Saturday, September 19, 2009

476. The Paul Butterfield Blues Band- Best discovery so far.

Album: The Paul Butterfield Blues Band.

Artist: The Paul Butterfield Blues Band.

Year: 1965

Genre: Blues.


1. Born in chicago

2. Shake your money maker.

3. Blues with a feeling.

4. Thank you Mr Poobah.

5. I got my mojo working.

6. Mellow down easy.

7. Screamin

8. Our love is drifting

9. Mystery train.

10. Last night

11. Look over yonder's wall.

There are a few albums on this list that are widely regarded as “slow burners.” Releases that you have to spend time with in order to fully appreciate. One such release was the Smiths, which I gave ample opportunity to burn at whatever speed it required but found it failed to ignite a spark of any description. I’ve given The Paul Butterfield Blues Band a good deal more than four listens, not because I was trying to appreciate it but because it’s brilliant. It’s both a quick and slow burner that ignited my interest immediately and then smoldered away happily, setting alight a series of fire analogies which I should probably extinguish now.

The first thing that hit me about PBBB was the guitar work of Mike Bloomfield. I’d had a run of guitarless releases recently that made me hunger for a good lead break and The Bloomster provided the goods. I was familiar with his work from Dylan’s Highway 61 Revisited but was blown away by what he was pulling off here. Rolling Stone Magazines list of the top 100 guitarists has Bloomfield at 21. In the past I’d thought that was a bit high but having listened to this release a few times I can honestly say it’s well deserved.

Bloomfield is the best thing on this disc but for my initial listens he was distracting me from the other great appeal of this album which is Butterfield himself. As a vocalist The Butter is okay but as a blues harmonica player he’s sensational. I’d previously thought that the blues harp only existed to give lead singers who can’t dance something to do during the instrumental bits. If you hold this view then Butterfield will persuade you otherwise. He can produce a great range of soulful notes out of something that is basically just a metal box with a reed inside. Rolling Stone magazine has never produced a Top 500 Harmonica Solos list but it’s only a matter of time before they do and when it happens The Butter will be liberally spread throughout.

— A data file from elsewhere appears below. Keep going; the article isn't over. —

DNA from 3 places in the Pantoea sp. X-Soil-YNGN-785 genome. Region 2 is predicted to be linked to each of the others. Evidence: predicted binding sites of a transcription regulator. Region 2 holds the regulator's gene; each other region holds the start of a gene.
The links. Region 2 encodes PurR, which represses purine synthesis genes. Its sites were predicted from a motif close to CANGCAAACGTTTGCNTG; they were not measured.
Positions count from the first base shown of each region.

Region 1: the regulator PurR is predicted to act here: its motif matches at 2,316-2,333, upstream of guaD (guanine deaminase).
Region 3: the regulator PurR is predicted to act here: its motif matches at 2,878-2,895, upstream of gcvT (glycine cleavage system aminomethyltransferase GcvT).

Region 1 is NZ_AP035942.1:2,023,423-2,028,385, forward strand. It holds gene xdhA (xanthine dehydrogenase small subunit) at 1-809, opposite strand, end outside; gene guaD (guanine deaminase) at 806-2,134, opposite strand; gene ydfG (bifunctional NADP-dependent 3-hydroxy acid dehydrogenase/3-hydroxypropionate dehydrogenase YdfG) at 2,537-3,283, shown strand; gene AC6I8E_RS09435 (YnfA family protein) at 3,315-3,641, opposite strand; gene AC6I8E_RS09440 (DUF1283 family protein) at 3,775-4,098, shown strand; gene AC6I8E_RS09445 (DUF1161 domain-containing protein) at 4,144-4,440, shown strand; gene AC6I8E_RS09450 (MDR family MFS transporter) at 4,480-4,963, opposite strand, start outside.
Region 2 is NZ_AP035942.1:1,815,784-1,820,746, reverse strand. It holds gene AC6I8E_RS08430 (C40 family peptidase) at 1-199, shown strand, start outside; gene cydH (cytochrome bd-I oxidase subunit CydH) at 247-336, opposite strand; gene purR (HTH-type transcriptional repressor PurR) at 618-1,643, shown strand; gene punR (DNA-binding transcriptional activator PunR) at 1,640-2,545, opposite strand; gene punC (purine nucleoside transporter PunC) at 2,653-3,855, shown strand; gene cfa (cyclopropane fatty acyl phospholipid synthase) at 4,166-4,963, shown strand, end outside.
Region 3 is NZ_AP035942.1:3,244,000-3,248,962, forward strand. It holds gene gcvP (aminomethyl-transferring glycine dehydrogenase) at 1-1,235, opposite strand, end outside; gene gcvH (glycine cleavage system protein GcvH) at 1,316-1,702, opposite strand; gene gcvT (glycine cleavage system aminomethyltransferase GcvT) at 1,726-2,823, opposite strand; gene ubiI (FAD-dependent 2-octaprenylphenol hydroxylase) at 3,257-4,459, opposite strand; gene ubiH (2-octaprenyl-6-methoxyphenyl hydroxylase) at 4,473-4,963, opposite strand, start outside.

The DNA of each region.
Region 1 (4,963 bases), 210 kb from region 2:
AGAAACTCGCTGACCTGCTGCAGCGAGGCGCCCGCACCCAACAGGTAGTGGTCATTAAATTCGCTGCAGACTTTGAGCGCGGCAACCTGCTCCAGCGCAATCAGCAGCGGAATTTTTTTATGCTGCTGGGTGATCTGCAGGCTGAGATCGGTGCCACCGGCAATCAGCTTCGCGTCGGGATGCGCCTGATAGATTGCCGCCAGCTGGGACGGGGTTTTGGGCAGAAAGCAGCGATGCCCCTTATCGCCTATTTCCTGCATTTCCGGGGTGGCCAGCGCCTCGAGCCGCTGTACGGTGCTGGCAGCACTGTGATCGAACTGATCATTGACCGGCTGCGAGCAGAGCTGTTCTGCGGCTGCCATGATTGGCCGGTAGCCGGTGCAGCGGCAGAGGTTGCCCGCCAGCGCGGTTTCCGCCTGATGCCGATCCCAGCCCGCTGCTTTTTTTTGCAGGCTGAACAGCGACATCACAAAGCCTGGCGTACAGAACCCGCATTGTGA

While the album is worth listening to for the two Fields alone, the rest of the band are no slouches either. The combination of a tight rhythm section and exceptional soloists mean there’s not much that can go wrong with an album like this. As long as they choose good songs to cover (and they do), listen to what the rest of the band is doing (and they do) and keep and eye on the time to make sure they don’t disappear up their own blues-inspired bottoms (and they don’t) they’ll come away with a great album. Musical maths is easy sometimes: Talent+great songs= a good listen. Paul Butterfield Blues Band (the album) is a sensational release full of blues tracks of every tempo and some original instrumentals with the obligatory silly names (“Thank you Mr Poobah” for example). The only thing that could stand in the way of PBBB from becoming huge was something like drug addiction and sadly both the Fields succumbed and died prematurely of narcotic-related mishaps.

The Paul Butterfield Blues Band is definitely the discovery of the countdown up to this point as far as I’m concerned. I’ve tracked down their other releases and enjoyed them as well although they’re not nearly up to this standard. But I wouldn’t say it’s a huge widening of my horizons. While they’re great at what they do the PBBB lives pretty firmly in a genre that I knew I liked anyway. Like the Yardbirds, the Rolling Stones, the Allman Brothers etc etc they’re a blues cover band who crank out blues standards way above everyone else’s standard.

By the way: If my name was Paul Butterfield (and I’m glad it isn’t) I think I’d probably adopt a stage name if I was going to become a recording artist. But if I hadn’t and if I was going to perform the blues I don’t think I’d name my band the Paul Butterfield Blues Band. And if I did I certainly wouldn’t call my debut album The Paul Butterfield Blues Band so people had to refer to it as the Paul Butterfield Blues Band by the Paul Butterfield Blues Band. But Paul Butterfield did so we have to put up with it.

Highlight: Bloomfield’s every guitar lick. May he rest in peace

Lowlight: The knowledge that this could have been the start of something fantastic instead of just a one-off.

Influenced by: Blues players named King.

Influenced: The Black Crowes and others like them.

Favourite Amazon customer review qoute: "this white boy blues stuff is so over-done. every band like this from this era all sound the same: boring, watered-down, stuck-in-the-same-groove, white-boy, schlock. pure torture!!"

-You sir are as dumb as toast. In fact I'd go so far as to say that you are dumber than toast. If I took the stupidest piece of bread from the dimmest loaf in the world's thickest bakery and then gave it five minutes in a combined toaster/stupiding machine the end result would still be clever enough to call you an idiot.

So is the PBBB Perfect Blues Brilliantly Bellowed, or Painful Bollocks Badly Botched? Let me know below.

1 comment:

  1. great album. what a discovery. only about 40 years after it was made.